Purpose - The regulatory approach to insider trading (IT) in Australia is premised on a "blend" of fairness and efficiency which has generated an important controversy. The study aims to investigate this controversy by critically analysing the way the policy maker and judiciary have been striving to accomplish the regulatory goals based on this blend.
Design/methodology/ approach - This research is based on existing primary and secondary legal resources.
Findings - Regulation of insider trading (IT) with an appropriate enforcement mechanism has become an important issue in Australia. As part of this, a range of legal studies have unveiled significant difficulties in successfully prosecuting insiders which largely reflect a serious disappointment with the operation of the IT law. Whilst the output of this research motivates and enhances a broad scholarly debate on the credibility of the current regime in combating IT and in generating a strong form of deterrent against prospective insiders, there has been a dearth of intellectual inquiries (to the best of the author's knowledge) backed up by a reliable assessment about the merits of the law, and especially about the issue of how the courts are applying a "blend" of the two policy rationales: market fairness and market efficiency in resolving particular circumstances. It is submitted that this paper will contribute to filling this gap in the legal literature and the wider academic deliberation on the quality and effectiveness of the IT regime.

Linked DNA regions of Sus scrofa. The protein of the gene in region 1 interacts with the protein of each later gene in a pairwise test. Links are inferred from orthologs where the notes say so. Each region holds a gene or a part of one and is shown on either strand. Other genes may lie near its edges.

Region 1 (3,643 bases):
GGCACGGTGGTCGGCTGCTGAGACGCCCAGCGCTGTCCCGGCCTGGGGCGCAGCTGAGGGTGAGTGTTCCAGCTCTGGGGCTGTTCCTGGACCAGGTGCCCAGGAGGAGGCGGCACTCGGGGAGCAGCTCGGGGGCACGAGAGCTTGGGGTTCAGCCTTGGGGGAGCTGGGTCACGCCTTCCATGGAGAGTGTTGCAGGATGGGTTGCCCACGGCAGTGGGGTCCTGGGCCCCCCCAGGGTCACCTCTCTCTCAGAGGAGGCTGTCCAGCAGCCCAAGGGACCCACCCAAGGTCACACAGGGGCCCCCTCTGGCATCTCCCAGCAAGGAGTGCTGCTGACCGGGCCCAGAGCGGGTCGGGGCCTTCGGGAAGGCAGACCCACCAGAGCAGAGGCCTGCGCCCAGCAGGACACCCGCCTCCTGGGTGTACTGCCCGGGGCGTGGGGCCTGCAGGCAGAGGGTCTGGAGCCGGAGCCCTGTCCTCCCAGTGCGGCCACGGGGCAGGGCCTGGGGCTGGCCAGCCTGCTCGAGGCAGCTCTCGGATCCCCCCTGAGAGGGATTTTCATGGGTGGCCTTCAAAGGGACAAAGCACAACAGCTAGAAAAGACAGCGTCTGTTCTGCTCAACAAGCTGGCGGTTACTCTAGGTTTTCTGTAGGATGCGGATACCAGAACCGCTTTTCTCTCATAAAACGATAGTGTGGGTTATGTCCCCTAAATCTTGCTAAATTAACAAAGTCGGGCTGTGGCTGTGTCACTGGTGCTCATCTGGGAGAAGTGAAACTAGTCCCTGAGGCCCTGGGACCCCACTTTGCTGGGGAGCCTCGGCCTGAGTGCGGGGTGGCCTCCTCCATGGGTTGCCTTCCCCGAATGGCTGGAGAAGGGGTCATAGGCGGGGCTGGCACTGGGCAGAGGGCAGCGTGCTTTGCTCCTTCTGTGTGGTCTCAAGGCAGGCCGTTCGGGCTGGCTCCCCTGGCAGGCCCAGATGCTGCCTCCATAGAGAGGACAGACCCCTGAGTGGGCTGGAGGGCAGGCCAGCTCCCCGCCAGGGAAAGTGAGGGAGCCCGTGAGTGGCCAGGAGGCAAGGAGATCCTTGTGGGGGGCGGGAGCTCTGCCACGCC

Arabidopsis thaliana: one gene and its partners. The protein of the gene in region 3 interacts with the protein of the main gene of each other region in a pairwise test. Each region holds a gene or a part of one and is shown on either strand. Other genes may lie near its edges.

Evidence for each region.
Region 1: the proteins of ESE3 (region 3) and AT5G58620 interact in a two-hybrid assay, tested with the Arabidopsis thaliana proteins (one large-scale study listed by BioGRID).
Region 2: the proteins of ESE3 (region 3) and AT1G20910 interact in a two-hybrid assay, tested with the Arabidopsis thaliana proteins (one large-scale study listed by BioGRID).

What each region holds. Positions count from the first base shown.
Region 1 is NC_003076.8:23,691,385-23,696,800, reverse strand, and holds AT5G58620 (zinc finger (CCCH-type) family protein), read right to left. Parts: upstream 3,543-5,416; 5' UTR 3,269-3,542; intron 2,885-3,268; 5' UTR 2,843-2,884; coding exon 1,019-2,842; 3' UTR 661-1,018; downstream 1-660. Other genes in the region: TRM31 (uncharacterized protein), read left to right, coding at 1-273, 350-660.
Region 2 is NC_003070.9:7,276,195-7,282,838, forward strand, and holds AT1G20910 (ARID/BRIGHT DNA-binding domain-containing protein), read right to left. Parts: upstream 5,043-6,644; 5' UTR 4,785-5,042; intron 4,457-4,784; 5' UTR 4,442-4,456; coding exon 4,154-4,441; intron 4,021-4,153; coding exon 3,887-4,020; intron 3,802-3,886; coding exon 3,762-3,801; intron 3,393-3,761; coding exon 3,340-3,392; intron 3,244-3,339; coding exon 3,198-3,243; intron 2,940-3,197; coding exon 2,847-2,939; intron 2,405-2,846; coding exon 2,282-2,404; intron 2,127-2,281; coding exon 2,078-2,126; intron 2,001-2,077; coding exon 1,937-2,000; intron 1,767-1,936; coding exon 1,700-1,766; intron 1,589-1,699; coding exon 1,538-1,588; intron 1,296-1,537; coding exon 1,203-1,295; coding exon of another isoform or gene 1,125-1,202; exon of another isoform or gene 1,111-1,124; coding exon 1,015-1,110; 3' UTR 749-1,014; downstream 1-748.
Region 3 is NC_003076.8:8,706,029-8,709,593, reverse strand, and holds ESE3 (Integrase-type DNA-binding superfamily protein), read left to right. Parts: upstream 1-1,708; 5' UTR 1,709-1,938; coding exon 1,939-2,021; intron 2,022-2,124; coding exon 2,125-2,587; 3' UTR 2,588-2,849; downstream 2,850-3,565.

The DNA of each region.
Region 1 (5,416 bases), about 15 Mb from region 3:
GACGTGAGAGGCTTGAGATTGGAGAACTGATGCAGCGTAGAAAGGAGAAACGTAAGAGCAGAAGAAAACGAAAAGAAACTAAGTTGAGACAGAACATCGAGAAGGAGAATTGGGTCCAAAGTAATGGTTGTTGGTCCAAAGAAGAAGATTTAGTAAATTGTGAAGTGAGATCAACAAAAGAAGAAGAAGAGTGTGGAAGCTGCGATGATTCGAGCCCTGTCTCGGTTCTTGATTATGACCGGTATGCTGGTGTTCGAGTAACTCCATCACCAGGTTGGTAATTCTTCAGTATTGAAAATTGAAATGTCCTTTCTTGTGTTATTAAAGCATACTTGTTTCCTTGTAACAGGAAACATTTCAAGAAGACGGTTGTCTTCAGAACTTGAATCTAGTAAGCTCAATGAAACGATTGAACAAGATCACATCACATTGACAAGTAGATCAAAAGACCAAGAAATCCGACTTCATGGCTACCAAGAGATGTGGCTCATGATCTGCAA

Originality/value - This paper is the original work of the author and has not been submitted elsewhere for publication.